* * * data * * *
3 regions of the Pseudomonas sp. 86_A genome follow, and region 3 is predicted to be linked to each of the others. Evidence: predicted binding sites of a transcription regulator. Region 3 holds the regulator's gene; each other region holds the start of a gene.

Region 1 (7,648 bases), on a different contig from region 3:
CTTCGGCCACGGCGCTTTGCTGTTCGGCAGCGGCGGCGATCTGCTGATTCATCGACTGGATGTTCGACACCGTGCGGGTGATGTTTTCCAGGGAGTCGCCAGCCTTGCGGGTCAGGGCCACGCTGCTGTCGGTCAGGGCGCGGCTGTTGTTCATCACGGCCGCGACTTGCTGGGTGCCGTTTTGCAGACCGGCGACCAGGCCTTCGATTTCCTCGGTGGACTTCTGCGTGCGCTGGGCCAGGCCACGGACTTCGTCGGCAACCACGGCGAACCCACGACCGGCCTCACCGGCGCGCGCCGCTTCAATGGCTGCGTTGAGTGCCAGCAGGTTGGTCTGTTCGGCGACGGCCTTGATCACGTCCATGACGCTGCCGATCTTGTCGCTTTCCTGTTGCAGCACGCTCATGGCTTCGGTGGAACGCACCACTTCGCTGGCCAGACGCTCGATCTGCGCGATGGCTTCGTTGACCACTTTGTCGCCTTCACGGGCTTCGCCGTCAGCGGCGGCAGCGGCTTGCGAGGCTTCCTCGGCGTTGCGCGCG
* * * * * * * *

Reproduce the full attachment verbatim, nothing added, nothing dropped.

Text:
3 regions of the Pseudomonas sp. 86_A genome follow, and region 3 is predicted to be linked to each of the others. Evidence: predicted binding sites of a transcription regulator. Region 3 holds the regulator's gene; each other region holds the start of a gene.

Region 1 (7,648 bases), on a different contig from region 3:
CTTCGGCCACGGCGCTTTGCTGTTCGGCAGCGGCGGCGATCTGCTGATTCATCGACTGGATGTTCGACACCGTGCGGGTGATGTTTTCCAGGGAGTCGCCAGCCTTGCGGGTCAGGGCCACGCTGCTGTCGGTCAGGGCGCGGCTGTTGTTCATCACGGCCGCGACTTGCTGGGTGCCGTTTTGCAGACCGGCGACCAGGCCTTCGATTTCCTCGGTGGACTTCTGCGTGCGCTGGGCCAGGCCACGGACTTCGTCGGCAACCACGGCGAACCCACGACCGGCCTCACCGGCGCGCGCCGCTTCAATGGCTGCGTTGAGTGCCAGCAGGTTGGTCTGTTCGGCGACGGCCTTGATCACGTCCATGACGCTGCCGATCTTGTCGCTTTCCTGTTGCAGCACGCTCATGGCTTCGGTGGAACGCACCACTTCGCTGGCCAGACGCTCGATCTGCGCGATGGCTTCGTTGACCACTTTGTCGCCTTCACGGGCTTCGCCGTCAGCGGCGGCAGCGGCTTGCGAGGCTTCCTCGGCGTTGCGCGCG